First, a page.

As I bring the wash down I lift out a couple of highlights from the side of the dog’s head with a “Thirsty” round brush. i.e. the brush is clean and only slightly damp. You may need to do this several times so keep a clean rag or some tissue to hand to wipe the excess paint from the brush.
Steps 5 – 8
To complete the initial wash, I dropped in some Burnt Sienna, gently touching the Paynes Grey and allowing the two to blend.
With the initial wash complete it’s time to allow everything to thoroughly dry.
Using a Bamboo brush I add a few shadows with a thin wash of Paynes Grey, under the ear and around the top of the head and muzzle. For the detailing around the eye I swapped my Bamboo brush for my small round detail brush and used a creamier consistency of Paynes Grey. Preserving that little pure white highlight in the eye (Pic 8) is what really brings a portrait to life.
Steps 9 – 12
I added a few more dark lines with my detail brush such as the dark line of shadow on the mouth, the shadows on the nose and under the lower jaw (Pic 10). This is where the painting really starts to come into focus and you may feel a strong urge to start adding black outlines all around your subject. Resist this urge at all costs! Remember, we are just adding a few shadows not inking a cartoon. Think of the direction of the light and the darkest thickest shadows will only be found on the side of the object facing away from the light.
For the shadows on the side of the head, some hard edges are present but I want the shadows to soften and blend out in areas as well. You can take a clean brush and paint some clean water in the areas where you want the shadow to soften out, then take your other brush loaded with paint and paint down into the wet area (Pic 11). Alternatively, you can use two brushes, one loaded with paint and the other with clean water and just soften the edges with the clean water brush. Use whichever method works best for you. I tend to use a combination of both.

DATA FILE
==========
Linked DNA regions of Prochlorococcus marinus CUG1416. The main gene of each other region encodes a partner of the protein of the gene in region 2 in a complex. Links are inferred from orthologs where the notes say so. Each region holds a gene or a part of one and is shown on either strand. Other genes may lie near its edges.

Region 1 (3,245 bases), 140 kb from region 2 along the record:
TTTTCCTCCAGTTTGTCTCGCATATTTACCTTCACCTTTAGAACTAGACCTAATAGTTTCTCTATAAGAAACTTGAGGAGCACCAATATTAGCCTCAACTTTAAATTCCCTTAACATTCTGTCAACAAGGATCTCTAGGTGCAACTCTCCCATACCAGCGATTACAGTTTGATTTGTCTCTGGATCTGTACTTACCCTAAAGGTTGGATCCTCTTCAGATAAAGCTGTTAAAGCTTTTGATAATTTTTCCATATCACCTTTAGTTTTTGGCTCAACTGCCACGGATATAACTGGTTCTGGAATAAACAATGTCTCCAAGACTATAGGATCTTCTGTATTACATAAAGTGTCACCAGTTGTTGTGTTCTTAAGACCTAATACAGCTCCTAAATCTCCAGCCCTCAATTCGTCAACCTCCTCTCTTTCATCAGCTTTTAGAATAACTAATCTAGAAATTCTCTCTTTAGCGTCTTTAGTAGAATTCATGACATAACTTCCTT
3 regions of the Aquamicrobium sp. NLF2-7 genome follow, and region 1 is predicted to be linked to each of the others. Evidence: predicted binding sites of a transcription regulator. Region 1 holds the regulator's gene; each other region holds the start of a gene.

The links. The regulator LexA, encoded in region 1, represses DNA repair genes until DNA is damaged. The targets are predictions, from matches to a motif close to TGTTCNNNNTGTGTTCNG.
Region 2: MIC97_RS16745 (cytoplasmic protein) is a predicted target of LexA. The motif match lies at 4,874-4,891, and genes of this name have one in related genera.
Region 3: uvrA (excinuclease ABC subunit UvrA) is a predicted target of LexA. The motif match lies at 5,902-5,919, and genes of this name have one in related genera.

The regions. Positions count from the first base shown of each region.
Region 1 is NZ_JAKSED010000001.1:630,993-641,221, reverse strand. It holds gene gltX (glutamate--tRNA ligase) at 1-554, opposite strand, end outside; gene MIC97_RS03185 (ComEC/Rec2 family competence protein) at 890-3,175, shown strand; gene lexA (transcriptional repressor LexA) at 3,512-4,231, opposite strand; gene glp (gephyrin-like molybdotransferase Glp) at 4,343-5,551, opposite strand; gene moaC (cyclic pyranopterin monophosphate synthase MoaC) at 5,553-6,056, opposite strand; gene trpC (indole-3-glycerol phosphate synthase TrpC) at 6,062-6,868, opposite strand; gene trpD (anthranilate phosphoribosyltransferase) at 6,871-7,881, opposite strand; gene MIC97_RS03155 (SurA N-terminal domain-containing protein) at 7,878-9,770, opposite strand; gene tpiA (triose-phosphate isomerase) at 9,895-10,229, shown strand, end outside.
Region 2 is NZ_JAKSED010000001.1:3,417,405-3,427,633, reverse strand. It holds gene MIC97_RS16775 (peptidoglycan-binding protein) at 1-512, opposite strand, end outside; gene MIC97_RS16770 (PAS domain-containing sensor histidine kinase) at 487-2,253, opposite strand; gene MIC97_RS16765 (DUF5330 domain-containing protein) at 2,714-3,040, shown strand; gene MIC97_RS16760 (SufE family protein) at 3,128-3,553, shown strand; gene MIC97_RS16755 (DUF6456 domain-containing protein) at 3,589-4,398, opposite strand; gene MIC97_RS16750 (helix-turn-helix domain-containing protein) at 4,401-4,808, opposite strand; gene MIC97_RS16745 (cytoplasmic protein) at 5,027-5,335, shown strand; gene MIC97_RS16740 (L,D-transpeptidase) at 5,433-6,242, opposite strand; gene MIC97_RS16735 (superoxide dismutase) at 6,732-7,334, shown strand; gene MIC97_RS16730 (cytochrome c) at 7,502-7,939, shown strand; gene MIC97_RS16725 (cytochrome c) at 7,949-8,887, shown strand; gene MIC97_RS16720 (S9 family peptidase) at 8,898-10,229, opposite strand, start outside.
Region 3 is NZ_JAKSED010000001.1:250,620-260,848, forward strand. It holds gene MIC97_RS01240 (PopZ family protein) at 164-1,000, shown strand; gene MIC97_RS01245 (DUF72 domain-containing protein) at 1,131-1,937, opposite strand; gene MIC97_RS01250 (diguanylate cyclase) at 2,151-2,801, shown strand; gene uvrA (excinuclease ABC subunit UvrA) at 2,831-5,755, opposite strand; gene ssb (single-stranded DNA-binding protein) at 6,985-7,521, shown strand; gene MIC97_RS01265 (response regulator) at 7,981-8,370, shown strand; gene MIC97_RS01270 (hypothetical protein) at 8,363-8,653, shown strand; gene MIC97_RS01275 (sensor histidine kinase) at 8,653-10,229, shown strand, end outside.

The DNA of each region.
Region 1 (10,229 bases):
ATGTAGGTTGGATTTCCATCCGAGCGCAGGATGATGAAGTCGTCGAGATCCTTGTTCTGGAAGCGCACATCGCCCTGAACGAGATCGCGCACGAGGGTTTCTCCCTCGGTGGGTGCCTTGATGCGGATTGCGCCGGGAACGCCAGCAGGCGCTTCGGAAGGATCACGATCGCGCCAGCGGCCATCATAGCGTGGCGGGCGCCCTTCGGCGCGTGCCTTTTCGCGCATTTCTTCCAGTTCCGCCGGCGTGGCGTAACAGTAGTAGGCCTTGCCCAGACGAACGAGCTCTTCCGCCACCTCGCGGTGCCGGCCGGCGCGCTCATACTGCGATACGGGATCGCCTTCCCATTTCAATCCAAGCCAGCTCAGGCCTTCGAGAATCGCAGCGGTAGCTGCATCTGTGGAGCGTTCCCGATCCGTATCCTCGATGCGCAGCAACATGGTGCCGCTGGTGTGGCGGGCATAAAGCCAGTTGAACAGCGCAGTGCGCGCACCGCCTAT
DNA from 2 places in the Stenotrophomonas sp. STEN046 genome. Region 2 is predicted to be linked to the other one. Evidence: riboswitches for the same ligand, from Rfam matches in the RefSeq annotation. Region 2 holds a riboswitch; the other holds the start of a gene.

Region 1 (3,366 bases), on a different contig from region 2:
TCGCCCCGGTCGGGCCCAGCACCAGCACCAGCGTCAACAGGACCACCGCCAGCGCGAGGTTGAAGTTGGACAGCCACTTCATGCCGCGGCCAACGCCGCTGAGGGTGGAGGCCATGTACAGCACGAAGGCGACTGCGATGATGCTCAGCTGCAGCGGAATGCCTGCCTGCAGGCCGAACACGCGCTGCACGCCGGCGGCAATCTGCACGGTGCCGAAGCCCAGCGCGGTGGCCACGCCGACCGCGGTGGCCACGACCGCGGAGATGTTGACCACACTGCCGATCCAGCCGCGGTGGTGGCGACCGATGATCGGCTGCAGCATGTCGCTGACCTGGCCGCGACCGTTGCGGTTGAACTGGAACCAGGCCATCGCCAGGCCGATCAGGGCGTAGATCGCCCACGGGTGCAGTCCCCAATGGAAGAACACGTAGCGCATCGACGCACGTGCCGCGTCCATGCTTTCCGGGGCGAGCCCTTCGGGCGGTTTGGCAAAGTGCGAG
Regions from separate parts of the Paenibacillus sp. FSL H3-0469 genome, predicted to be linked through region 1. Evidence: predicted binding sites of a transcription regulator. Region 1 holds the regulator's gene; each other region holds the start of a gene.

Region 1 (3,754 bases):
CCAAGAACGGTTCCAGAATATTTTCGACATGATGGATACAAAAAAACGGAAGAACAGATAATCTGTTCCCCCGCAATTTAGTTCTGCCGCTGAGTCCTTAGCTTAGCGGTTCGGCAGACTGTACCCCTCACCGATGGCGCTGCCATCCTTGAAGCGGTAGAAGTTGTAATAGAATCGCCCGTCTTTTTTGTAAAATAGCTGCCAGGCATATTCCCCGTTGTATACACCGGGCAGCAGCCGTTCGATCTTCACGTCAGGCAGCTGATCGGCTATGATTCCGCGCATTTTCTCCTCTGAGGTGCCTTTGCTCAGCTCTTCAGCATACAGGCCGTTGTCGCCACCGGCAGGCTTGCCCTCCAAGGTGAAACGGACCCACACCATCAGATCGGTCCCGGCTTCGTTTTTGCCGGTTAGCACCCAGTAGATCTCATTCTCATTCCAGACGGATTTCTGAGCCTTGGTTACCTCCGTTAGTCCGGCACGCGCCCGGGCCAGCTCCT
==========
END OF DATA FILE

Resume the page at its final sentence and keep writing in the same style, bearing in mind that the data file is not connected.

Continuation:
Steps 13 – 16
The shadows on the lower section under the dog’s jaw and collar need to be strengthened, so it’s a similar process of wetting the area with clean water and painting into it.
I added a few little dark spots of Paynes Grey around the muzzle with the detail brush.
Steps 17 – 18
I decided to leave the collar until last. In the photo, the collar is white with red patterning but in my rehearsal painting the color red, together with highly contrasting white, was drawing way too much attention to itself, so I decided to keep it low key and muted.
Sometimes a detail that works perfectly well in a photo looks all wrong in a painting and it’s not always obvious what it will be, or why. Don’t be afraid to alter the things you feel aren’t working for you.
For the hazy impression of a background that wouldn’t be too distracting, I wet around the dog and dropped in a few subtle greens mixed from combinations of New Gamboge and Ultramarine.
So here’s the final painting below. I felt that a few tiny highlights were needed around the muzzle to indicate teeth and hair and as the paint was too dry too scrape out with a palette knife, I compromised and flicked in a little bit of Titanium White.
I hope you’ve enjoyed this tutorial and feel inspired to have a go at your own pet portrait. Let me know in the comments how it goes.
Watch The Video
Be sure to check out these posts as well
22 tips for beginner watercolor painters